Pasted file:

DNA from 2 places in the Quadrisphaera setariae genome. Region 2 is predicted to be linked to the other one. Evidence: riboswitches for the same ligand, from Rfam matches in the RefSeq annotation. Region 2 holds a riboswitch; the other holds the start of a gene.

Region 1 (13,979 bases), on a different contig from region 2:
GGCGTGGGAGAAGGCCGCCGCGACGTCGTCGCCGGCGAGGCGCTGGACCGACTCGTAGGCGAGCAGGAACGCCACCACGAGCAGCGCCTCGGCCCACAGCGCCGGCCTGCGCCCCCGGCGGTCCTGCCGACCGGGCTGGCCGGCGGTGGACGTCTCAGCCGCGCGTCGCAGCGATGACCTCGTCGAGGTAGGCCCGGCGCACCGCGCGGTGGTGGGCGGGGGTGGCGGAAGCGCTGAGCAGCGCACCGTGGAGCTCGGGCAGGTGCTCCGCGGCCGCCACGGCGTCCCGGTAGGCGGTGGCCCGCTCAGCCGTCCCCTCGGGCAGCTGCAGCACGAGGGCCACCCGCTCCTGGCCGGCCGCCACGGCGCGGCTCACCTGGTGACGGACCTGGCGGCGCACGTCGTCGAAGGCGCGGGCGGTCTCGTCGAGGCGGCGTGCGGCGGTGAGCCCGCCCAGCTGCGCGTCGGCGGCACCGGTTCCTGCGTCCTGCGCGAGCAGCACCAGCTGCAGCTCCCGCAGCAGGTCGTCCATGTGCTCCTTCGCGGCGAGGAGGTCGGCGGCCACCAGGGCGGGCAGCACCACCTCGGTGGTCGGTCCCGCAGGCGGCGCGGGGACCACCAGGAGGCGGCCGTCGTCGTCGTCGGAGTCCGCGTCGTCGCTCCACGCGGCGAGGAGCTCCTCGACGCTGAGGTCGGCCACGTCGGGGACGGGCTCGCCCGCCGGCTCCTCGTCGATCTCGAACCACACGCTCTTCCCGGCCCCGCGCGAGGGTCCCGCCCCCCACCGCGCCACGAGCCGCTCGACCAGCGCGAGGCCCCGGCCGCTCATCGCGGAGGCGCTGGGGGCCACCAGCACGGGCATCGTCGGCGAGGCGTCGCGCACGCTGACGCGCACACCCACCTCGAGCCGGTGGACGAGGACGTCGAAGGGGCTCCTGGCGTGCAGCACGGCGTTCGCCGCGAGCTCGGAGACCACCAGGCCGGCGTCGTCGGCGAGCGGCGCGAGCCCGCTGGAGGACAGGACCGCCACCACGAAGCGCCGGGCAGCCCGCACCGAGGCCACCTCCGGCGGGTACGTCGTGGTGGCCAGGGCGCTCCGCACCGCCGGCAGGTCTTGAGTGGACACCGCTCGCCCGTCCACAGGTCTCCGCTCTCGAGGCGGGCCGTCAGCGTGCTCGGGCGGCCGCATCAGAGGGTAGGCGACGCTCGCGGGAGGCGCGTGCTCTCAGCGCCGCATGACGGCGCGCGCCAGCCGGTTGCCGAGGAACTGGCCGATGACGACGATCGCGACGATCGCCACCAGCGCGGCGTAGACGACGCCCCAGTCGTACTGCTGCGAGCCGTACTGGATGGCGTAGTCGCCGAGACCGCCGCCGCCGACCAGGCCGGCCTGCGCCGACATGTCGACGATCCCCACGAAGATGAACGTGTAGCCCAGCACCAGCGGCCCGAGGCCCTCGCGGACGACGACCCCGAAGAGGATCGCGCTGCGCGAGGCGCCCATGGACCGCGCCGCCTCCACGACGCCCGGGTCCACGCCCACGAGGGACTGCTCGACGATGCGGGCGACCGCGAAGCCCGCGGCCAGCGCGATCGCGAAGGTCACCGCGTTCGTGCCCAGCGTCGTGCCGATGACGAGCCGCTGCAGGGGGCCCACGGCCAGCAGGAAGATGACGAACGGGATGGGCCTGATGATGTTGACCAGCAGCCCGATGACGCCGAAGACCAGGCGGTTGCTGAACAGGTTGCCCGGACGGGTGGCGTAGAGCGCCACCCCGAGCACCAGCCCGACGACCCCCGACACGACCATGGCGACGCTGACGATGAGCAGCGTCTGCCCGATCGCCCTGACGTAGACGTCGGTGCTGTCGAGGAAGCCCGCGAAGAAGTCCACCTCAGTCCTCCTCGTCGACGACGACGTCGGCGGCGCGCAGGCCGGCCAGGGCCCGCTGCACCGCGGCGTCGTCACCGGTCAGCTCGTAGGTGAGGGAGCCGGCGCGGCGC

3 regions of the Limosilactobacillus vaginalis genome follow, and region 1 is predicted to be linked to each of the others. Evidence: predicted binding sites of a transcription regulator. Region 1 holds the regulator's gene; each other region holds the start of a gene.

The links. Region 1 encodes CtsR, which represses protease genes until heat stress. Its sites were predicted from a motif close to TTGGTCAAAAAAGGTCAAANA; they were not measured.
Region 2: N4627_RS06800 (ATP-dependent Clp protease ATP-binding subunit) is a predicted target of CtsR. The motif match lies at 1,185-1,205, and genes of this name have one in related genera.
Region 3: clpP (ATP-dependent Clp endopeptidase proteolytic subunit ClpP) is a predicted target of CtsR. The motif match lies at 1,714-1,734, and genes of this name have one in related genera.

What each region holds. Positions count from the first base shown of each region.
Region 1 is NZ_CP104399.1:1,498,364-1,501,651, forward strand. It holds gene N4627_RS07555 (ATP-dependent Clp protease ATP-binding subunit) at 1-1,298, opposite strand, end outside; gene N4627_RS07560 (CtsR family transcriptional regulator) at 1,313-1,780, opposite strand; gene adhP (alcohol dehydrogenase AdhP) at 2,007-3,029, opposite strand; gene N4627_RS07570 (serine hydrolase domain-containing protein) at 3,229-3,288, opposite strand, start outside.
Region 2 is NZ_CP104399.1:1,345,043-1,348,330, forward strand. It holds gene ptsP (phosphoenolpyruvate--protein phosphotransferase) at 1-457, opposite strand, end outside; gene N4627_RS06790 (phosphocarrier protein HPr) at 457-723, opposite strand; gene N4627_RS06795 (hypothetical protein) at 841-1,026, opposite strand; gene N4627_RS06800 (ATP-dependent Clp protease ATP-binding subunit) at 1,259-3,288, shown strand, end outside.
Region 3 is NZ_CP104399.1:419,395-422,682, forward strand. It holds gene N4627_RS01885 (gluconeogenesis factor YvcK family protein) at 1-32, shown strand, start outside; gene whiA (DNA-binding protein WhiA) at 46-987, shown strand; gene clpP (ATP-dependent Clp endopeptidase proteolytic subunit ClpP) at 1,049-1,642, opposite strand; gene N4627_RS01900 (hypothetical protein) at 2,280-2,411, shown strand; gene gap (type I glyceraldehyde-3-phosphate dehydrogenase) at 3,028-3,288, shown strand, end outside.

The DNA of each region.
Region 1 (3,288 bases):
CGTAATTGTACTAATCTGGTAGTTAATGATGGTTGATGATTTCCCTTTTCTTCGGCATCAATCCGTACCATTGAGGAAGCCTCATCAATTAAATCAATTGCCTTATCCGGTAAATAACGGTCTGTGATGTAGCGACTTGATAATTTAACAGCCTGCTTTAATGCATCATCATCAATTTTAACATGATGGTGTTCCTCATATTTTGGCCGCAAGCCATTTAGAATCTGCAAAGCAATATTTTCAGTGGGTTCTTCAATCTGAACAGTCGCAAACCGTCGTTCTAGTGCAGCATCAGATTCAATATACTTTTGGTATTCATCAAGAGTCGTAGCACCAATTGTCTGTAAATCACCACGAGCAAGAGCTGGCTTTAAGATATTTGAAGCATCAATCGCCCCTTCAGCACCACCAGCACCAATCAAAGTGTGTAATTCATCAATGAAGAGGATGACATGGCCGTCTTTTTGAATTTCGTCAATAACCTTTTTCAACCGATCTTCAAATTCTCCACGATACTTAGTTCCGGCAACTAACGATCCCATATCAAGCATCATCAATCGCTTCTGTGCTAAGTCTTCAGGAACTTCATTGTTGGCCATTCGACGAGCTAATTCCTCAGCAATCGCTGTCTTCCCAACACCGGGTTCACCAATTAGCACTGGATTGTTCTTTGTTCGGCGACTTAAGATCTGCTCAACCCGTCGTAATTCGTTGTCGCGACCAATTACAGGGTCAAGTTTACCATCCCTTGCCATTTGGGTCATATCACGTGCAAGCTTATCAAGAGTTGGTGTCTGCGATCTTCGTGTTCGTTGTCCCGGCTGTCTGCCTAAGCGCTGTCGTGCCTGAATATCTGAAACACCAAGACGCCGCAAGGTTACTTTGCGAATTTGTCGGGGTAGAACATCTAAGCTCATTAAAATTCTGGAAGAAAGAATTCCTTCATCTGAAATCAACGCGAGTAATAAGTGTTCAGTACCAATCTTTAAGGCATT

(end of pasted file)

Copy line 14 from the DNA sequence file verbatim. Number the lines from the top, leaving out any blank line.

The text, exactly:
CGTAATTGTACTAATCTGGTAGTTAATGATGGTTGATGATTTCCCTTTTCTTCGGCATCAATCCGTACCATTGAGGAAGCCTCATCAATTAAATCAATTGCCTTATCCGGTAAATAACGGTCTGTGATGTAGCGACTTGATAATTTAACAGCCTGCTTTAATGCATCATCATCAATTTTAACATGATGGTGTTCCTCATATTTTGGCCGCAAGCCATTTAGAATCTGCAAAGCAATATTTTCAGTGGGTTCTTCAATCTGAACAGTCGCAAACCGTCGTTCTAGTGCAGCATCAGATTCAATATACTTTTGGTATTCATCAAGAGTCGTAGCACCAATTGTCTGTAAATCACCACGAGCAAGAGCTGGCTTTAAGATATTTGAAGCATCAATCGCCCCTTCAGCACCACCAGCACCAATCAAAGTGTGTAATTCATCAATGAAGAGGATGACATGGCCGTCTTTTTGAATTTCGTCAATAACCTTTTTCAACCGATCTTCAAATTCTCCACGATACTTAGTTCCGGCAACTAACGATCCCATATCAAGCATCATCAATCGCTTCTGTGCTAAGTCTTCAGGAACTTCATTGTTGGCCATTCGACGAGCTAATTCCTCAGCAATCGCTGTCTTCCCAACACCGGGTTCACCAATTAGCACTGGATTGTTCTTTGTTCGGCGACTTAAGATCTGCTCAACCCGTCGTAATTCGTTGTCGCGACCAATTACAGGGTCAAGTTTACCATCCCTTGCCATTTGGGTCATATCACGTGCAAGCTTATCAAGAGTTGGTGTCTGCGATCTTCGTGTTCGTTGTCCCGGCTGTCTGCCTAAGCGCTGTCGTGCCTGAATATCTGAAACACCAAGACGCCGCAAGGTTACTTTGCGAATTTGTCGGGGTAGAACATCTAAGCTCATTAAAATTCTGGAAGAAAGAATTCCTTCATCTGAAATCAACGCGAGTAATAAGTGTTCAGTACCAATCTTTAAGGCATT